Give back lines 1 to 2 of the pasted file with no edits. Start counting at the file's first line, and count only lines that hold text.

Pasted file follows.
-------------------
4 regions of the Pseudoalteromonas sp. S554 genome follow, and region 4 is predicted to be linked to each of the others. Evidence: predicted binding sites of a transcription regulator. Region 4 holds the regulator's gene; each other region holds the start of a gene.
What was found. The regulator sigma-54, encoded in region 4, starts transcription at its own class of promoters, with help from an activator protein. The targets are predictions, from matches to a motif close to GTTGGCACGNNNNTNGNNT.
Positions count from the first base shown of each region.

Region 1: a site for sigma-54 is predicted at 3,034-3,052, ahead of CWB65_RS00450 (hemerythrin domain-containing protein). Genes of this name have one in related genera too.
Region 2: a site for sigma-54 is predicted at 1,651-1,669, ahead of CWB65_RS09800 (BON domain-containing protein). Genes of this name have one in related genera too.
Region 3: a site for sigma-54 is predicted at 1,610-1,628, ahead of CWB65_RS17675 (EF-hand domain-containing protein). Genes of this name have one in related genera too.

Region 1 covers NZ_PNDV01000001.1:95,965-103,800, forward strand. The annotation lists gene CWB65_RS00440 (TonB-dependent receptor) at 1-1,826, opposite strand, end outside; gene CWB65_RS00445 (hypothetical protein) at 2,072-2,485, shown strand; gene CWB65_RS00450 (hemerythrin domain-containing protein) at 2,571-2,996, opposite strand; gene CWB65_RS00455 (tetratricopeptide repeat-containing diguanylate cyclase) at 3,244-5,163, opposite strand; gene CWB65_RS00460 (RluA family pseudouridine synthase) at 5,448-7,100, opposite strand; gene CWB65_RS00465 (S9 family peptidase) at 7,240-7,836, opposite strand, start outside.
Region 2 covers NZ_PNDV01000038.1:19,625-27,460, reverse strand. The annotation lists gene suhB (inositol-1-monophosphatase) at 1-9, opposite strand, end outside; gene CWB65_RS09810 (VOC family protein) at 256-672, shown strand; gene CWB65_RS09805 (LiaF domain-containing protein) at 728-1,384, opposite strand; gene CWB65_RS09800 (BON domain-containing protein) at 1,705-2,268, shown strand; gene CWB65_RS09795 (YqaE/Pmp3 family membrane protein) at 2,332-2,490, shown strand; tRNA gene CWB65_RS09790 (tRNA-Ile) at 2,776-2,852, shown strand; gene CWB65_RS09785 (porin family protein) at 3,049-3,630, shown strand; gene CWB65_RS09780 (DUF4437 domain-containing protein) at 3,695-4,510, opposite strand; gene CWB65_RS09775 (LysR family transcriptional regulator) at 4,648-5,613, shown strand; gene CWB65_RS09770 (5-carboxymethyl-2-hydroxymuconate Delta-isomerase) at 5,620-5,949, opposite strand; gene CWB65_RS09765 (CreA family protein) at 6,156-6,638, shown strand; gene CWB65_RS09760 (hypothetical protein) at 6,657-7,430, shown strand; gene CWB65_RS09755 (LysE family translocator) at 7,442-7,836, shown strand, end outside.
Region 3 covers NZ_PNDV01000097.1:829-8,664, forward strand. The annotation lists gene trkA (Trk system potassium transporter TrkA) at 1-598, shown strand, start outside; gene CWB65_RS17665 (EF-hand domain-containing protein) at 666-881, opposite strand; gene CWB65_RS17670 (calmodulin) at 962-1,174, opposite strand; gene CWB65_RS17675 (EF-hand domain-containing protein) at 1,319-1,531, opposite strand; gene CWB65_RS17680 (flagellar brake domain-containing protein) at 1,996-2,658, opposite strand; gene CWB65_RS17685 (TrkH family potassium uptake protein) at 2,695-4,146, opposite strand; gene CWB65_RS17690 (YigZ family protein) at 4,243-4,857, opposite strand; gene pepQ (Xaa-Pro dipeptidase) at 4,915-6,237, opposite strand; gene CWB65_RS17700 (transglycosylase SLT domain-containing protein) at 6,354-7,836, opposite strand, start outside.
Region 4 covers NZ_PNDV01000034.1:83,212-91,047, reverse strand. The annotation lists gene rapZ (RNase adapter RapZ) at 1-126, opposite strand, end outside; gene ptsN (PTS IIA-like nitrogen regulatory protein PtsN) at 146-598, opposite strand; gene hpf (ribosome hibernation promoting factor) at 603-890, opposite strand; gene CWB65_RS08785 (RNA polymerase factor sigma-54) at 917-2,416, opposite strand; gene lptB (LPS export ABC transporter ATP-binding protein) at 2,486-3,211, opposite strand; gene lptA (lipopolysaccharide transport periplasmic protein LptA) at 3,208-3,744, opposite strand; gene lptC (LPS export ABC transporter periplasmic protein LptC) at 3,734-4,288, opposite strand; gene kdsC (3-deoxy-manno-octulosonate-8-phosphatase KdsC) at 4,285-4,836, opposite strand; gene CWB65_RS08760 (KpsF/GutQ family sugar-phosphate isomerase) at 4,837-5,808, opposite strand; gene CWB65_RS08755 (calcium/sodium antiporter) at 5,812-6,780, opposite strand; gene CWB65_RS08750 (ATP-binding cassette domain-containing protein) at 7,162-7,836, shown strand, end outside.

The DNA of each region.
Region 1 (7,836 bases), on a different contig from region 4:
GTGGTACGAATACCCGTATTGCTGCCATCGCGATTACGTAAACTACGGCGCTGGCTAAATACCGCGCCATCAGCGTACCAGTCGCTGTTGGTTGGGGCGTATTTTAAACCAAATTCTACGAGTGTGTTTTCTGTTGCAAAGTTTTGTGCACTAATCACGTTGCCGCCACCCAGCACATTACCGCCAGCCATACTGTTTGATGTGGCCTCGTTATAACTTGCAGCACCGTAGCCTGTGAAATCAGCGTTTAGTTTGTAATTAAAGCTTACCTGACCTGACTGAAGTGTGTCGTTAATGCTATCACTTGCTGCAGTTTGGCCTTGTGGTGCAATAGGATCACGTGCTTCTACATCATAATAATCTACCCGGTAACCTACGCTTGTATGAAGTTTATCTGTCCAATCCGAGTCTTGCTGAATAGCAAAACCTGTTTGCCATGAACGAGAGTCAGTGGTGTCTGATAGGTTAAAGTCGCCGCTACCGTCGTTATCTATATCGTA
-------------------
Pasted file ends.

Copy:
4 regions of the Pseudoalteromonas sp. S554 genome follow, and region 4 is predicted to be linked to each of the others. Evidence: predicted binding sites of a transcription regulator. Region 4 holds the regulator's gene; each other region holds the start of a gene.
What was found. The regulator sigma-54, encoded in region 4, starts transcription at its own class of promoters, with help from an activator protein. The targets are predictions, from matches to a motif close to GTTGGCACGNNNNTNGNNT.